Professional References
Statistical Analysis Expertise
Samuel R. Friedman  supervisor at NDRI for a decade. I worked with Sam and his colleagues on several large grants to advise, develop and apply statistical data analysis techniques to the grant writing process. Specific data analysis techniques applied include: OLS regression, logistic regression, multinomial logistic regression, ordinal logistic regression, factor analysis, cluster analysis, hierarchical linear models, power analysis, box plots, strip plots, dot plots, mosaic plots, scatterplots. Together we published many peerreviewed articles.
Leslie Prichep  was my supervisor at BrainScope. I worked with Leslie to develop data analysis techniques to support here research. Careful application of logistic regression, discriminant analysis, genetic algorithms, box plots and classification trees helped distinguish people with various conditions on the basis of electroencephalographic data.
Anjali Sharma  At SUNY Downstate, some of my most involved work has been with Anjali analyzing data about epilepsy. In addition to logistic regression we used OLS regression and hierarchical linear models to support and advance Anjali's research.
Agnes Perenyi  Collegue at SUNY downstate who I worked with on research data about neonatology. I helped Agnes implement a combination of fundamental statistical analysis techniques as well as ANOVA and chisquare."
Featured Posts

There is a lot of confusion about parametric vs. nonparametric statistics and tests. Some of the literature...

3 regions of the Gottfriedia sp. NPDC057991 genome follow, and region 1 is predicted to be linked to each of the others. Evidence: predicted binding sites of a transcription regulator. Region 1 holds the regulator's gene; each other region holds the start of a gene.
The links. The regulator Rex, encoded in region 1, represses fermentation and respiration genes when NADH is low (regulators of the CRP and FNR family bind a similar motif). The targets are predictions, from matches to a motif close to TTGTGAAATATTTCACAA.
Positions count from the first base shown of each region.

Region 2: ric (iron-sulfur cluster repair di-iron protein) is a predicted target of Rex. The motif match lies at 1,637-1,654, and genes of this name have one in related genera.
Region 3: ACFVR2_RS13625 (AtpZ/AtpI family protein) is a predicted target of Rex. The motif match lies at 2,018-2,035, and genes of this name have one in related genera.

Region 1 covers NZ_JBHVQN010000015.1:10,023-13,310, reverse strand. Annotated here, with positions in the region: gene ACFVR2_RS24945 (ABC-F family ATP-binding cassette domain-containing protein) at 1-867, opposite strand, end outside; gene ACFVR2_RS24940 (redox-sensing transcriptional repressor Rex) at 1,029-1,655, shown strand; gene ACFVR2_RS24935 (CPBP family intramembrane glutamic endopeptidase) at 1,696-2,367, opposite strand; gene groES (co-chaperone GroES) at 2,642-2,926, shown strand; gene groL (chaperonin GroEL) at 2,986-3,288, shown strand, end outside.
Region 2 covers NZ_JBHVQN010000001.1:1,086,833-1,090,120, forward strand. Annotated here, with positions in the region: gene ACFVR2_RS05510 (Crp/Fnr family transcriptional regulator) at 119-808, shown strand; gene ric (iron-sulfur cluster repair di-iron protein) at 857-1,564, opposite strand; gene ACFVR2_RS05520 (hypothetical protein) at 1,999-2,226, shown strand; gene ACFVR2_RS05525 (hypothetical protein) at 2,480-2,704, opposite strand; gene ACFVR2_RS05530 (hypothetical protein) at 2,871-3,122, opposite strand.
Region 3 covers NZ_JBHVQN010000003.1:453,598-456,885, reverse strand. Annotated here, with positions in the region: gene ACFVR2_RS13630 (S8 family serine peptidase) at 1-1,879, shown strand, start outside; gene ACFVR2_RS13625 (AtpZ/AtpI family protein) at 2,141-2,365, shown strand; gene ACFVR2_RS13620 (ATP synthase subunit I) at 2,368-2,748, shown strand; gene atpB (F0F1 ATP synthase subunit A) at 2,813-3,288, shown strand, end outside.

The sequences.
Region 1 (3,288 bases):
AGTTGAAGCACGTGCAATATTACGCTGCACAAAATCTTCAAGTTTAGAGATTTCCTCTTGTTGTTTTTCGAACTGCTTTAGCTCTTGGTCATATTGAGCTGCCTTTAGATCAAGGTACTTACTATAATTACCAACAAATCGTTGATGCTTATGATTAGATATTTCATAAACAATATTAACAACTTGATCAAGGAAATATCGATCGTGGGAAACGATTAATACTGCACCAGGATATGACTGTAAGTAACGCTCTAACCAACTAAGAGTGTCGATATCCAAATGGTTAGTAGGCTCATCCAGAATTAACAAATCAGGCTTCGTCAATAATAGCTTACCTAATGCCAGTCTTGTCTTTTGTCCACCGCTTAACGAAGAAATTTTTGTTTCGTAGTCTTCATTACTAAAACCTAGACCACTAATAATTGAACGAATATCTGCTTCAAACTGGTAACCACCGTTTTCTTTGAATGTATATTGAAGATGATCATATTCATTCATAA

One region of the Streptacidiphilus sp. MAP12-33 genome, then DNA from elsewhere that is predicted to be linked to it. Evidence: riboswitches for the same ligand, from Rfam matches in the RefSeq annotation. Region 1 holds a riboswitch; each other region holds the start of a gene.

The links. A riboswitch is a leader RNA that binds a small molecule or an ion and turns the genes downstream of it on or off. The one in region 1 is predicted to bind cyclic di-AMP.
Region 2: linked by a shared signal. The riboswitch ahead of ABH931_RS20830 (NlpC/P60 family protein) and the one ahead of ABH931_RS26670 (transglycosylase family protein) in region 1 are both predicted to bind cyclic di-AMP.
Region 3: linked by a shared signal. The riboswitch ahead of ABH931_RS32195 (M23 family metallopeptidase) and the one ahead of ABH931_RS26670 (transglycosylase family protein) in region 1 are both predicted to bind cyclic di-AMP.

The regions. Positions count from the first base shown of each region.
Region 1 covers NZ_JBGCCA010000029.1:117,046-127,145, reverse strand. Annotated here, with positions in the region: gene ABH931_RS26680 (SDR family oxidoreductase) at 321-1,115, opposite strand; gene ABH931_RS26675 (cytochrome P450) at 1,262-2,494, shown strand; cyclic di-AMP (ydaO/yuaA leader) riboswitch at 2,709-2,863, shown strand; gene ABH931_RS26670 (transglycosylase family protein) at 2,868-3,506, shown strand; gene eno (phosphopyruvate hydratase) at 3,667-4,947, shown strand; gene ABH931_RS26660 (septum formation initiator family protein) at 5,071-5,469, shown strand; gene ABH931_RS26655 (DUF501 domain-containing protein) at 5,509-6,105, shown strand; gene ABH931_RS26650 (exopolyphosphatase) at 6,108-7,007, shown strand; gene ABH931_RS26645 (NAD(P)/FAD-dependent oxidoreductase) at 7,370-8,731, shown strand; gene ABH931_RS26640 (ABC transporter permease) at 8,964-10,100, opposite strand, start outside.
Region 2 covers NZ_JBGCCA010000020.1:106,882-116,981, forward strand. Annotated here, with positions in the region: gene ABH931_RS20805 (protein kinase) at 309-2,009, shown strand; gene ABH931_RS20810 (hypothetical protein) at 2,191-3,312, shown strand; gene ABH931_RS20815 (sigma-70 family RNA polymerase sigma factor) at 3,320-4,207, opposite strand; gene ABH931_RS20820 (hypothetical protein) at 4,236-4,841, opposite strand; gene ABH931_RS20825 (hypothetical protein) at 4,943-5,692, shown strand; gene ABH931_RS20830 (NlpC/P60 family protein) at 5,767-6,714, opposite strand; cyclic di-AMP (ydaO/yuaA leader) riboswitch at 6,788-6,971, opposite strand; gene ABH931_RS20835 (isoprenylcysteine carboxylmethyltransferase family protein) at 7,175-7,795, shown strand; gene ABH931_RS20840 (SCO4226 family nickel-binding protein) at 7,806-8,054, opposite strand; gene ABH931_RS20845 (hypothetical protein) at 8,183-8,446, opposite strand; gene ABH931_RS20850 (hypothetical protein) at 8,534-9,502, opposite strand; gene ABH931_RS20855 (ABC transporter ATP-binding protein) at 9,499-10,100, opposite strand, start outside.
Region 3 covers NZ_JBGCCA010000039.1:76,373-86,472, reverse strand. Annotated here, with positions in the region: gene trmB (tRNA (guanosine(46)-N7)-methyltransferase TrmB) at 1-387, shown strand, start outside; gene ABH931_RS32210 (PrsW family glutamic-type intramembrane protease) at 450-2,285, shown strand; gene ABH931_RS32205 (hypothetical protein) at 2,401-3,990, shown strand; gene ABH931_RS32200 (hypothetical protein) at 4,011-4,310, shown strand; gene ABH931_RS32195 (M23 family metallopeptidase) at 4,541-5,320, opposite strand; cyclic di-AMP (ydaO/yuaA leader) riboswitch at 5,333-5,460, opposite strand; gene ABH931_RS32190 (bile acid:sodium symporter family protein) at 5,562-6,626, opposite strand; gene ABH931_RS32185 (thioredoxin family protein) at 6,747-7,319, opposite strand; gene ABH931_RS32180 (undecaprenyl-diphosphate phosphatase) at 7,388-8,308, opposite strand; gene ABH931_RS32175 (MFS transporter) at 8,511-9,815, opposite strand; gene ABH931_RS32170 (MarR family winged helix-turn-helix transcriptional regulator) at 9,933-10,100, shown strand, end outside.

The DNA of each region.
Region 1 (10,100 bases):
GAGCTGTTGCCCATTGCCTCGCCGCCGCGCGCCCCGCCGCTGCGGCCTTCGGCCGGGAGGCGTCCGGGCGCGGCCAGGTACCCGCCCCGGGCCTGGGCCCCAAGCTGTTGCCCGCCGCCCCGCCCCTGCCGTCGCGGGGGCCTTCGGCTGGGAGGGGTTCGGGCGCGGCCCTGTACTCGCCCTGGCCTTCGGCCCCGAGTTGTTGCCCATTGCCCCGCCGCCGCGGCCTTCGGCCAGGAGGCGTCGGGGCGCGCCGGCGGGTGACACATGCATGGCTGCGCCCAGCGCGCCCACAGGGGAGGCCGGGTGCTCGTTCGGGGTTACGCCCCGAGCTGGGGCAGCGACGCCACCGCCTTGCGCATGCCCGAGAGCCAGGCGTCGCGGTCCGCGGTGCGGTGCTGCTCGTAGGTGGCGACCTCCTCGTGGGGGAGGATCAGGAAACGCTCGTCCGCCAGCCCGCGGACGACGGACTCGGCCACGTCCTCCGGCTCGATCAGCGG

Question: What makes a good statistician? My answer: Curiosity, persistence, some anal tendencies, a...

In a previous article I looked at how to go wrong with the mean. Today, I will look at a set of alternative...

I'll bootstrap from here to eternity 'Cause that's my statistics fraternity The idea is quite old But it...

This is a talk developed by David Cassell and me, and given at NESUG and SGF and WUSS

This is a paper for NESUG (NorthEast SAS Users' Group) 2010, which you can see as a PDF articleNESUG2010.

BMI, or body mass index, is calculated by dividing by weight by height squared. Specifically, it's weight in...

When you have bivariate data  that is, data on two variables  either or both may be categorical or...

This is a talk that I gave at NDRI. I also gave a version of this talk at Yale and at BrainScope

In an earlier article, we looked at simple linear regression, which involves one independent variable (IV) and...

The average, or mean, is one of the simplest statistics there is. You have a bunch of numbers, you add them...

A frequentist fellow named Smith Kept silent (he pleaded the fifth) When the judge inquired Re assumptions...